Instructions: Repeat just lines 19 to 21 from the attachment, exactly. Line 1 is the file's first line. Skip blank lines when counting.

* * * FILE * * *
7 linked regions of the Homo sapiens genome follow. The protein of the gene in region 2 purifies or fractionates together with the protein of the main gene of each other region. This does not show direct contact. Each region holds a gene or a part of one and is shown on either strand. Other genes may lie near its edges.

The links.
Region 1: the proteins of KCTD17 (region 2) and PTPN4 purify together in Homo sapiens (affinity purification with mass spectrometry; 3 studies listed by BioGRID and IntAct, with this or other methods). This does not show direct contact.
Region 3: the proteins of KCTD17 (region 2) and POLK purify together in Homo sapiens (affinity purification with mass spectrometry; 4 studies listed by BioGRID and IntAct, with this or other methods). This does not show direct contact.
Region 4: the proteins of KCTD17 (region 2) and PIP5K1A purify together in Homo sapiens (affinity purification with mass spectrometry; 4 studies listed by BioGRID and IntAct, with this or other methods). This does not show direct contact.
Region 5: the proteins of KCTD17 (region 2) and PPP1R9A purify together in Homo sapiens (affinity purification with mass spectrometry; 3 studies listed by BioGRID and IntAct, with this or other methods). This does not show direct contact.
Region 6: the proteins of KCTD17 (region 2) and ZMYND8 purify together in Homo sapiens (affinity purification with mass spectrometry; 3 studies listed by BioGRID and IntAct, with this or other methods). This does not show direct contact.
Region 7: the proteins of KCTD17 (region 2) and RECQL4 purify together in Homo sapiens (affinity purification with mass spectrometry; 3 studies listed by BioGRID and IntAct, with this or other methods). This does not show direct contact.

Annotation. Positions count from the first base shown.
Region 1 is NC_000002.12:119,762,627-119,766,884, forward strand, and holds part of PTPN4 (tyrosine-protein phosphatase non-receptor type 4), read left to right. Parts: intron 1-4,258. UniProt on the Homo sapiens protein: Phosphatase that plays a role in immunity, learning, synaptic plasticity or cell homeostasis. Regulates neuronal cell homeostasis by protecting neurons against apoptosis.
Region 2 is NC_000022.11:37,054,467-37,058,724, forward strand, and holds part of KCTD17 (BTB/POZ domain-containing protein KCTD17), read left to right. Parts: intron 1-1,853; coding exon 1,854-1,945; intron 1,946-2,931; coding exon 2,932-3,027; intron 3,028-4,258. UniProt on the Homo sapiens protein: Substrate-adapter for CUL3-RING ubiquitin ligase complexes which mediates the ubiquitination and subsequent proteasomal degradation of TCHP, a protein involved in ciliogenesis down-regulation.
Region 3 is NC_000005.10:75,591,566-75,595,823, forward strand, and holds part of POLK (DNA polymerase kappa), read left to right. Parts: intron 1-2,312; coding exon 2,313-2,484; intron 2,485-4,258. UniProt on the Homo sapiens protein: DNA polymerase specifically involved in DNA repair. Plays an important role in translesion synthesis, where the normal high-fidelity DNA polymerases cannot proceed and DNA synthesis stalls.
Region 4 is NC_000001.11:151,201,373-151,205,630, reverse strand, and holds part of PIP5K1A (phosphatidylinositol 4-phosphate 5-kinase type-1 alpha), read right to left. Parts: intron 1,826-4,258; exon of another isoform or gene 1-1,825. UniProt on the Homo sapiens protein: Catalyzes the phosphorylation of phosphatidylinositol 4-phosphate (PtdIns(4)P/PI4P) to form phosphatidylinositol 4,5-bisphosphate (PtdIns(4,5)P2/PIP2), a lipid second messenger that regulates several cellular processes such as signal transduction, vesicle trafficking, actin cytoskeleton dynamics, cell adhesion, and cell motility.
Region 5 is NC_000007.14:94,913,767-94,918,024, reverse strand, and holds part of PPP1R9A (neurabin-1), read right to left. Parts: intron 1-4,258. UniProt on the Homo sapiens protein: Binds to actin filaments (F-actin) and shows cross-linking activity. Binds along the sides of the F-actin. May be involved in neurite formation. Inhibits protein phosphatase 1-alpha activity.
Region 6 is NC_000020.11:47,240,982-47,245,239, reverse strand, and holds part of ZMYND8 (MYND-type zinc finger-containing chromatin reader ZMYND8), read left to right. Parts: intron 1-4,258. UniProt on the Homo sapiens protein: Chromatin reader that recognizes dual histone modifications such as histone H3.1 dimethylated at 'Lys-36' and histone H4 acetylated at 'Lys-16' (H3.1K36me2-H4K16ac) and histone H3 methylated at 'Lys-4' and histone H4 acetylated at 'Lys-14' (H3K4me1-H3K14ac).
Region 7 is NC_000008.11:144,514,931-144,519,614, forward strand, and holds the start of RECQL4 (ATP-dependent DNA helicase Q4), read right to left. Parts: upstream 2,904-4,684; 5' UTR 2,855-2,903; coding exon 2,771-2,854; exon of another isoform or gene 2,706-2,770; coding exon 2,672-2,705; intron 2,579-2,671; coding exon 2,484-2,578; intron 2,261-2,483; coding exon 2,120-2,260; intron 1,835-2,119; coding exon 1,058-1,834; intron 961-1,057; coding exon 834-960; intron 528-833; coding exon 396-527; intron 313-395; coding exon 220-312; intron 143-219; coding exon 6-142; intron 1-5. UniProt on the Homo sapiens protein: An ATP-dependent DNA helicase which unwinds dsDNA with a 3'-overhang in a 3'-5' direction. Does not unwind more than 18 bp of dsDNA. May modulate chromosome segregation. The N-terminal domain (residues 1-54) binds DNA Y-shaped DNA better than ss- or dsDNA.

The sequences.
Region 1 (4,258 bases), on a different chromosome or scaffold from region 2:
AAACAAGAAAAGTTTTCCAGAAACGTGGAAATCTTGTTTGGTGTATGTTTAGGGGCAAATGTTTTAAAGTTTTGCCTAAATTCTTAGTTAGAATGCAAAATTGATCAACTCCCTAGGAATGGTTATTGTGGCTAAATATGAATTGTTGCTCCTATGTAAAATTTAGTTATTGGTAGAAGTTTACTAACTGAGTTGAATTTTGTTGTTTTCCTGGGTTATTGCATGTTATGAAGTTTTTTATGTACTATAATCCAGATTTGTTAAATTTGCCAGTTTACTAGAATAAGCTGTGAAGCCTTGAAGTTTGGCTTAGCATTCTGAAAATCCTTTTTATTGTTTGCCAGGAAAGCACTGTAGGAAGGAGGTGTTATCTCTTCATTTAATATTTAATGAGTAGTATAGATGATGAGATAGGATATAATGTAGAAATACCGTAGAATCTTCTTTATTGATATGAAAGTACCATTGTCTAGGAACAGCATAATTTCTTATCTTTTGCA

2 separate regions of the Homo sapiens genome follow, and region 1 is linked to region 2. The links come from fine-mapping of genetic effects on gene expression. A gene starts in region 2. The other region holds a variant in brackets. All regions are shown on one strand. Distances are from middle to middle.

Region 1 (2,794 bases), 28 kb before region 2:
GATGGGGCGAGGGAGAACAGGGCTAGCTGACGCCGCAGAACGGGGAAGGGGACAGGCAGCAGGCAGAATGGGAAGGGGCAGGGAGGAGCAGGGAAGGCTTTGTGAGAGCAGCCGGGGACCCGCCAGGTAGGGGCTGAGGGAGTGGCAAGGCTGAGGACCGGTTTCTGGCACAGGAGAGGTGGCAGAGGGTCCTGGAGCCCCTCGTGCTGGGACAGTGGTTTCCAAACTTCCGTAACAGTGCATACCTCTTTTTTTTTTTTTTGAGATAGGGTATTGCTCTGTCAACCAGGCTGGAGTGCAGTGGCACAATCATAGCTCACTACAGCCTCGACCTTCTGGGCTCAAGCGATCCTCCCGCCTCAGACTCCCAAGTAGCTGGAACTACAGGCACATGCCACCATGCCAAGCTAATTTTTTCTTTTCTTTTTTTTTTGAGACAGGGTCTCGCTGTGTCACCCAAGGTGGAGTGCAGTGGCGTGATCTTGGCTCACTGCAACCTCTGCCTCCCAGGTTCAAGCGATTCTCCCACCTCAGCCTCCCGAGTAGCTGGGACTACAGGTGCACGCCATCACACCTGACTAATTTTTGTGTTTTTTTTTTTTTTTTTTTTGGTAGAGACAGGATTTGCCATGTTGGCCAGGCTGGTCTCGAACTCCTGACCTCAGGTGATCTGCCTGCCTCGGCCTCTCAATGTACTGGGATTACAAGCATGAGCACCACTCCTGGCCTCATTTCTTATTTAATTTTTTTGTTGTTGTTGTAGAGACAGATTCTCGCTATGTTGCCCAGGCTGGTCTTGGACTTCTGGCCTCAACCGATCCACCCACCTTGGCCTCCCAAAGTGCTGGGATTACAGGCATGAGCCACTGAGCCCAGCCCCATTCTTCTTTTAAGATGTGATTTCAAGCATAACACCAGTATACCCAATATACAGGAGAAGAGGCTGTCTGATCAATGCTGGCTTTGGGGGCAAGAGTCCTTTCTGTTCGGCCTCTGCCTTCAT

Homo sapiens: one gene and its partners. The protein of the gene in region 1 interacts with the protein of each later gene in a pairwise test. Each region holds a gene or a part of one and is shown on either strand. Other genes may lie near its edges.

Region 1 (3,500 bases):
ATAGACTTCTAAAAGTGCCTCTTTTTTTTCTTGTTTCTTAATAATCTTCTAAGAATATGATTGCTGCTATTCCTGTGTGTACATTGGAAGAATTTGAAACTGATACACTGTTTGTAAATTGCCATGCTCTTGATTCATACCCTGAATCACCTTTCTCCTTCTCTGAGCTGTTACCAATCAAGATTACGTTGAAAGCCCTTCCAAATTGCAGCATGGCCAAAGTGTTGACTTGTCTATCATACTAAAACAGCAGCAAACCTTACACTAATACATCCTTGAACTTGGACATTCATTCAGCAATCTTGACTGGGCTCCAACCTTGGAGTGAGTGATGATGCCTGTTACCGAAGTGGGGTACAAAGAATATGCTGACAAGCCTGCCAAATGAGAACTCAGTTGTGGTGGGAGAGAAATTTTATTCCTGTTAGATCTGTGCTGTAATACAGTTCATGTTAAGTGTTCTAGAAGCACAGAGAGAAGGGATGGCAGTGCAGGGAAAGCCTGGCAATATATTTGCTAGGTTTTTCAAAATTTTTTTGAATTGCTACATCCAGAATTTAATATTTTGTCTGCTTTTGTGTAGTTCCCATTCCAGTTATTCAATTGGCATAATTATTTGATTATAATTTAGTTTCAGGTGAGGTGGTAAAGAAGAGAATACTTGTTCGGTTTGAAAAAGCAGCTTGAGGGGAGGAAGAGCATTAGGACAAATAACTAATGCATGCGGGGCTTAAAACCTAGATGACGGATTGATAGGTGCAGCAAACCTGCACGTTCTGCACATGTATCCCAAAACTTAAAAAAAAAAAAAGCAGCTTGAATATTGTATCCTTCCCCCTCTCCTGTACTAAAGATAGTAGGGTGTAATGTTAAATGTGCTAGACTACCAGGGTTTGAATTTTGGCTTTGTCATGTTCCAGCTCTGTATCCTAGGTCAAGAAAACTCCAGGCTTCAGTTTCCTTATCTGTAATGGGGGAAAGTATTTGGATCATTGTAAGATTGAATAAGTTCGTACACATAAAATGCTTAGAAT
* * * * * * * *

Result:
AAACAAGAAAAGTTTTCCAGAAACGTGGAAATCTTGTTTGGTGTATGTTTAGGGGCAAATGTTTTAAAGTTTTGCCTAAATTCTTAGTTAGAATGCAAAATTGATCAACTCCCTAGGAATGGTTATTGTGGCTAAATATGAATTGTTGCTCCTATGTAAAATTTAGTTATTGGTAGAAGTTTACTAACTGAGTTGAATTTTGTTGTTTTCCTGGGTTATTGCATGTTATGAAGTTTTTTATGTACTATAATCCAGATTTGTTAAATTTGCCAGTTTACTAGAATAAGCTGTGAAGCCTTGAAGTTTGGCTTAGCATTCTGAAAATCCTTTTTATTGTTTGCCAGGAAAGCACTGTAGGAAGGAGGTGTTATCTCTTCATTTAATATTTAATGAGTAGTATAGATGATGAGATAGGATATAATGTAGAAATACCGTAGAATCTTCTTTATTGATATGAAAGTACCATTGTCTAGGAACAGCATAATTTCTTATCTTTTGCA

2 separate regions of the Homo sapiens genome follow, and region 1 is linked to region 2. The links come from fine-mapping of genetic effects on gene expression. A gene starts in region 2. The other region holds a variant in brackets. All regions are shown on one strand. Distances are from middle to middle.

Region 1 (2,794 bases), 28 kb before region 2: